The Debt Debate

August 6th, 2011 by @lamberts

I doubt many, if any, were spared the widespread coverage of the debt debate that cumulated in legislation passed with just hours to spare before the United States defaulted.  At the core of this discussion is the knowledge that our country is on an unsustainable fiscal path and the question about how to fix it.

As part of the legislation that passed earlier this week, a super-committee of 12 members of Congress have been appointed the daunting task of divvying up $1.5 trillion of cuts over 10 years to many federal programs, and unless their proposal passes the House and Senate and is accepted by the White House by year end, sweeping cuts will automatically take place with an automatic 2% cut to Medicare provider payments.  Though the White House intends to keep these cuts from affecting the 100 million Medicare and Medicaid beneficiaries, many believe that such cuts would trickle down to the patients as well.

What could these cuts come in the form of? Though it is just speculation at this point, we could see cuts in Medigap insurance, high-earning seniors paying higher premiums for Medicare, vouchers to purchase a private plan, or even Medicaid being turned into a block grant program.  It will undoubtedly also cut provider reimbursement for health care services.  Many, like physicians and home medical equipment providers, worry that any additional cuts will create undue financial hardships on their ability to take care of our nation’s most sick and vulnerable.  Home medical equipment, for example, has already had reimbursement cuts of 50% in oxygen alone over the past 12 years. It seems incredibly short-sighted for the government to attack the homecare industry whose utilization prevents higher costs in hospitalization, institutionalization, and readmissions.

Check out this Medicare spending chart on spending over the past several years done by the Centers for Medicare & Medicaid Services (CMS):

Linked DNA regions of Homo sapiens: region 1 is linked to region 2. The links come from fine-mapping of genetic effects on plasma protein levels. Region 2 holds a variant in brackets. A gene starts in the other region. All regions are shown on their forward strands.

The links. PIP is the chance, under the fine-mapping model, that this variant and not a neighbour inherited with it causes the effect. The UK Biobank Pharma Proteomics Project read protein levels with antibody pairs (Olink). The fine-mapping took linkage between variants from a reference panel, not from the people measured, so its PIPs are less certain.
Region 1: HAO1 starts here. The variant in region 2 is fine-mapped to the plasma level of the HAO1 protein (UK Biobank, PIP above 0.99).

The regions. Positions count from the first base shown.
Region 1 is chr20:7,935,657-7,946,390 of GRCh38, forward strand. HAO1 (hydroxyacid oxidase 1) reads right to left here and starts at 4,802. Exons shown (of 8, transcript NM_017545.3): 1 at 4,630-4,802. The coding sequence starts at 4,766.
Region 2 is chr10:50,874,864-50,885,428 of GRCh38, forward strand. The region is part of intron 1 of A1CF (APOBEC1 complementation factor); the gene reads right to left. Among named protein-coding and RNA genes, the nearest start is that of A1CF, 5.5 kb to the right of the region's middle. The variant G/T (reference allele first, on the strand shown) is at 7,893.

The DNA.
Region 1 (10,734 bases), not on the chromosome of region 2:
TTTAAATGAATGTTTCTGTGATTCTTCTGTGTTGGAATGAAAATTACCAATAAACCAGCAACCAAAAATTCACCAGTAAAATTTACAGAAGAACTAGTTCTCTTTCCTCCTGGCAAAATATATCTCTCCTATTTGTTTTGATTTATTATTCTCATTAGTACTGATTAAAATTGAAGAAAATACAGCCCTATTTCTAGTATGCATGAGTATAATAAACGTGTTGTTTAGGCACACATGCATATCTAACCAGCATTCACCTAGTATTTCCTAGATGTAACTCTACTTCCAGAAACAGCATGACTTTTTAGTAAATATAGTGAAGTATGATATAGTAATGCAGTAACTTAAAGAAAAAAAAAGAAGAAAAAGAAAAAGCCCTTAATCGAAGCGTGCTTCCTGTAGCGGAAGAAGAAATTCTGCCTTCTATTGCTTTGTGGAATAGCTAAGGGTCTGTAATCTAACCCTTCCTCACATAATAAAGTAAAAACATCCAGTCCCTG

Medicare Spending Chart

Do you see that little green line at the bottom?  The flat-lined one with very little growth if any at all?   That’s home medical equipment, the industry responsible for preventing expensive increases in Part A Medicare through increased hospital stays and living in nursing homes.  To continue cutting be it through the debt discussion (or the ill-conceived anti-competitive auction program) just doesn’t make sense.
Government officials look to Medicare and Medicaid spending and see significant costs. In fact, today it accounts for approximately 23% of federal spending. The increase in Medicaid can be contributed to the downturn in the economy and the rise in unemployed who do not have private health insurance plans. For Medicare, this is partially due to our country’ s aging population and also due to a medical model that doesn’t fully utilize the cost-effective option of homecare.

It’s apparent that the surge is partially due to the increase in utilization. Older, sicker, poorer. And we need to be doing something to address the needs of our changing demographics of our nation instead assuming that we can expect more for less from providers.  We need a solvent way to keep options for Medicare and Medicaid beneficiaries long-term.  Running the needed providers out of business is not one of them.  It is the concern of many in the health care provider community that a decrease in reimbursement will only lead to a decrease in services being able to be offered, which detrimentally affects you as their patient.


“Although there may be room for broader reform in Medicare, we’ve gotten so focused on rhetoric about entitlement reform, what’s often lost is that the problem is overall health care spending.”

–Judy Feder, Senior Fellow at The Urban Institute

::AWP::

8 Responses to “The Debt Debate”

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